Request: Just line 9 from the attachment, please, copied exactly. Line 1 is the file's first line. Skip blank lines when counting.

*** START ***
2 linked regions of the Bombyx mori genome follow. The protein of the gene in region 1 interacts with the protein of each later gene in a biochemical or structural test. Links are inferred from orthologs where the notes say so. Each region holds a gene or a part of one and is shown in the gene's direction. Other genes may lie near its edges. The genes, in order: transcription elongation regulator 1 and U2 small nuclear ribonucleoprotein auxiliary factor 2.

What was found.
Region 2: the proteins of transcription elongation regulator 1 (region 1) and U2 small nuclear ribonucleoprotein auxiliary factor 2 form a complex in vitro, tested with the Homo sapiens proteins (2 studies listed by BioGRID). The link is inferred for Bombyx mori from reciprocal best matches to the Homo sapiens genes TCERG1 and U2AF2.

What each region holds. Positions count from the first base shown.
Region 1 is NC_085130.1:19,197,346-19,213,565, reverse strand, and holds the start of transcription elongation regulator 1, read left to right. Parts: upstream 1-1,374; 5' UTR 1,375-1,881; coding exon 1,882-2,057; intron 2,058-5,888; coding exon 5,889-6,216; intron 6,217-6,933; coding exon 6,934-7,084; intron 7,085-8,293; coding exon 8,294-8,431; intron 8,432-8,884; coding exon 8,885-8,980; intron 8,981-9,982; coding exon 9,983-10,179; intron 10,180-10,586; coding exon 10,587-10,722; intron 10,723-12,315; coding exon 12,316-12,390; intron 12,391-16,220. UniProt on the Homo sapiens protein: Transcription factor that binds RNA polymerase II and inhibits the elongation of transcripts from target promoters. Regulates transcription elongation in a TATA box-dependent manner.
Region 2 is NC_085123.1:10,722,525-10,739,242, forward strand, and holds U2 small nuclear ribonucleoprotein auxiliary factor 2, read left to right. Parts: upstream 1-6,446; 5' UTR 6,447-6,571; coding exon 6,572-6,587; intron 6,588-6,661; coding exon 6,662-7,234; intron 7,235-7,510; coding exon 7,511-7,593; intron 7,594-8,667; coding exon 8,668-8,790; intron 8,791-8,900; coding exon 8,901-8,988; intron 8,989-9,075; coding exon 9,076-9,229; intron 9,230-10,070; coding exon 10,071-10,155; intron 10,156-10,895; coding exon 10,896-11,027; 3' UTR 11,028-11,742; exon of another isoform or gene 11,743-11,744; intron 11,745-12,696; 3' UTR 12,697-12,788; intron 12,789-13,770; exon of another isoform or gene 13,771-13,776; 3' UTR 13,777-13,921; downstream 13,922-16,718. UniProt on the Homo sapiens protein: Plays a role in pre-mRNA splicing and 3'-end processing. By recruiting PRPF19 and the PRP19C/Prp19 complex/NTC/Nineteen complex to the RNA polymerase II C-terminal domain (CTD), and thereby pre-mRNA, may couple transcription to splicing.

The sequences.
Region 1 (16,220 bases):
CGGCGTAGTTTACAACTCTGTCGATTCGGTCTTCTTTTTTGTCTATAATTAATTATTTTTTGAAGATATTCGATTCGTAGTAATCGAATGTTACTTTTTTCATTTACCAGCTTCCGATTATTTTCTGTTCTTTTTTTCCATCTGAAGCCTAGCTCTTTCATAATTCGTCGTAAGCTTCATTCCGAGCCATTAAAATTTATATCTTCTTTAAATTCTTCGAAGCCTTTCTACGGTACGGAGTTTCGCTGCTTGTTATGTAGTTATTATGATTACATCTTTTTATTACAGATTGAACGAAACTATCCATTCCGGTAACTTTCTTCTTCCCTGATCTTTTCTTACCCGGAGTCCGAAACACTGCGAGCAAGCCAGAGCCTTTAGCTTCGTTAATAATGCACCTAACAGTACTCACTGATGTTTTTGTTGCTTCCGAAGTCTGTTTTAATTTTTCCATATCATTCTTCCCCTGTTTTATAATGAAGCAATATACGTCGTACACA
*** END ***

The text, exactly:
CGGCGTAGTTTACAACTCTGTCGATTCGGTCTTCTTTTTTGTCTATAATTAATTATTTTTTGAAGATATTCGATTCGTAGTAATCGAATGTTACTTTTTTCATTTACCAGCTTCCGATTATTTTCTGTTCTTTTTTTCCATCTGAAGCCTAGCTCTTTCATAATTCGTCGTAAGCTTCATTCCGAGCCATTAAAATTTATATCTTCTTTAAATTCTTCGAAGCCTTTCTACGGTACGGAGTTTCGCTGCTTGTTATGTAGTTATTATGATTACATCTTTTTATTACAGATTGAACGAAACTATCCATTCCGGTAACTTTCTTCTTCCCTGATCTTTTCTTACCCGGAGTCCGAAACACTGCGAGCAAGCCAGAGCCTTTAGCTTCGTTAATAATGCACCTAACAGTACTCACTGATGTTTTTGTTGCTTCCGAAGTCTGTTTTAATTTTTCCATATCATTCTTCCCCTGTTTTATAATGAAGCAATATACGTCGTACACA